What do you hope to be remembered for?
After a concert, it’s very exciting to have people tell me that it’s the first time they’ve ever been to a symphony. Now they can hardly wait to go to their next concert! If my music has attracted them to the concert hall because of the film titles, and has whetted their appetites for classical music, then I feel fulfilled. There’s nothing more rewarding than being in a room with hundreds of musicians, playing music that you can appreciate.
Do you think film scores are the natural extension of classical music?
Mozart wrote that his shoe shine boy in Prague was whistling one of the arias from Don Giovanni, which was the pop music in those days. People would go to the theater to be entertained, and the rich hired house orchestras and composers. Film scoring’s only difference is that it hasn’t produced a Mozart or Beethoven yet. Maybe we will, and maybe we won’t. What we’re doing in movies isn’t so different from the composers who wrote for the Church and royalty. But I’m not a court composer, just a guy working for a living, and doing what he loves with no pretensions about it.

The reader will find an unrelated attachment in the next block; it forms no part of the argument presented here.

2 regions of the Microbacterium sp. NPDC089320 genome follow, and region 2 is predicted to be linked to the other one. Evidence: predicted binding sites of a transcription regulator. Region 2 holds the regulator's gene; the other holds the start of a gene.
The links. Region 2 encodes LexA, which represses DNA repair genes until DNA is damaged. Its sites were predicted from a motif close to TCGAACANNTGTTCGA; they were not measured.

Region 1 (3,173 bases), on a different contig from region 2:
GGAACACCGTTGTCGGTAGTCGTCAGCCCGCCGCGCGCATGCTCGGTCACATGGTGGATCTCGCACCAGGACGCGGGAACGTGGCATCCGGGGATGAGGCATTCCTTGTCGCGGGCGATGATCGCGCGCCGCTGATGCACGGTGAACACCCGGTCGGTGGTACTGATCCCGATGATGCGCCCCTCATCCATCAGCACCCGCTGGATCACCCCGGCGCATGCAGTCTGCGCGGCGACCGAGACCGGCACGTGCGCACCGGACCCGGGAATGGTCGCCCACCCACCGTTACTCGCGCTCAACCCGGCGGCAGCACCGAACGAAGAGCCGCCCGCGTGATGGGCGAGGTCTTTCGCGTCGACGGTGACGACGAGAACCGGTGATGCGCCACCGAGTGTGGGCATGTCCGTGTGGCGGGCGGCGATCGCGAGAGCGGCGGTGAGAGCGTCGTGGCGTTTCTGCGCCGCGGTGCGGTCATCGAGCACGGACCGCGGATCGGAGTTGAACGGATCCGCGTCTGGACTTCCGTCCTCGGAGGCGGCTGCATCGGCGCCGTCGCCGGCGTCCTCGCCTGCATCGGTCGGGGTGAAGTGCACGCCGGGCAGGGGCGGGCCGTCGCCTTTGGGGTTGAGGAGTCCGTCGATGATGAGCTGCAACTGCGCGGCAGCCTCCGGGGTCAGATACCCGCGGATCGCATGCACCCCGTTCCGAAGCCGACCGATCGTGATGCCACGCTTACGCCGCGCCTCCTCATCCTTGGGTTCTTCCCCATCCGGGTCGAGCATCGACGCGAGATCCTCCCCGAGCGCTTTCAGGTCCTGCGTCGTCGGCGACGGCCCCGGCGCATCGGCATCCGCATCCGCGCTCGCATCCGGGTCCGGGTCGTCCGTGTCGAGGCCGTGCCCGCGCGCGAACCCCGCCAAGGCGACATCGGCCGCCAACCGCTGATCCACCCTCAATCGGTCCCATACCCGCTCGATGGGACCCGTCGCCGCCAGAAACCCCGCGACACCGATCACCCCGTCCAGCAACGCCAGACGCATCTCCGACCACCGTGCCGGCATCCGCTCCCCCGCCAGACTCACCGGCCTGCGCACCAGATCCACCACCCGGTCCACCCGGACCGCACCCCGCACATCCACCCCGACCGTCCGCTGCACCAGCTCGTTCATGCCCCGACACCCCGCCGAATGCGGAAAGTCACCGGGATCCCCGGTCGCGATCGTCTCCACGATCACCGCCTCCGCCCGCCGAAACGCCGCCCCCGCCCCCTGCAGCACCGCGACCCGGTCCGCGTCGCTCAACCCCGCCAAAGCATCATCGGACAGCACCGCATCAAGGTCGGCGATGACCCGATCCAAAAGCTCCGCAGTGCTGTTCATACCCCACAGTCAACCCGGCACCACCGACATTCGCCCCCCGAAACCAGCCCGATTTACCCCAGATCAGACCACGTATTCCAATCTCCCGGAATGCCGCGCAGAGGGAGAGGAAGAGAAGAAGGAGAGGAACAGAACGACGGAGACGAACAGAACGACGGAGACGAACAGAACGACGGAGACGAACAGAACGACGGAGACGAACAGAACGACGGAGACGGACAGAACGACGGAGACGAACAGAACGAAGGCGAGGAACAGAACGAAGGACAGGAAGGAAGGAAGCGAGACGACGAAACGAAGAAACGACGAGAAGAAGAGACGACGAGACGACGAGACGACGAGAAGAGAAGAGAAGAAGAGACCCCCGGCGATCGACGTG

Do you think you’re self-effacing about your film scores?
No. just honest. If you start taking yourself seriously, then you’re in deep trouble!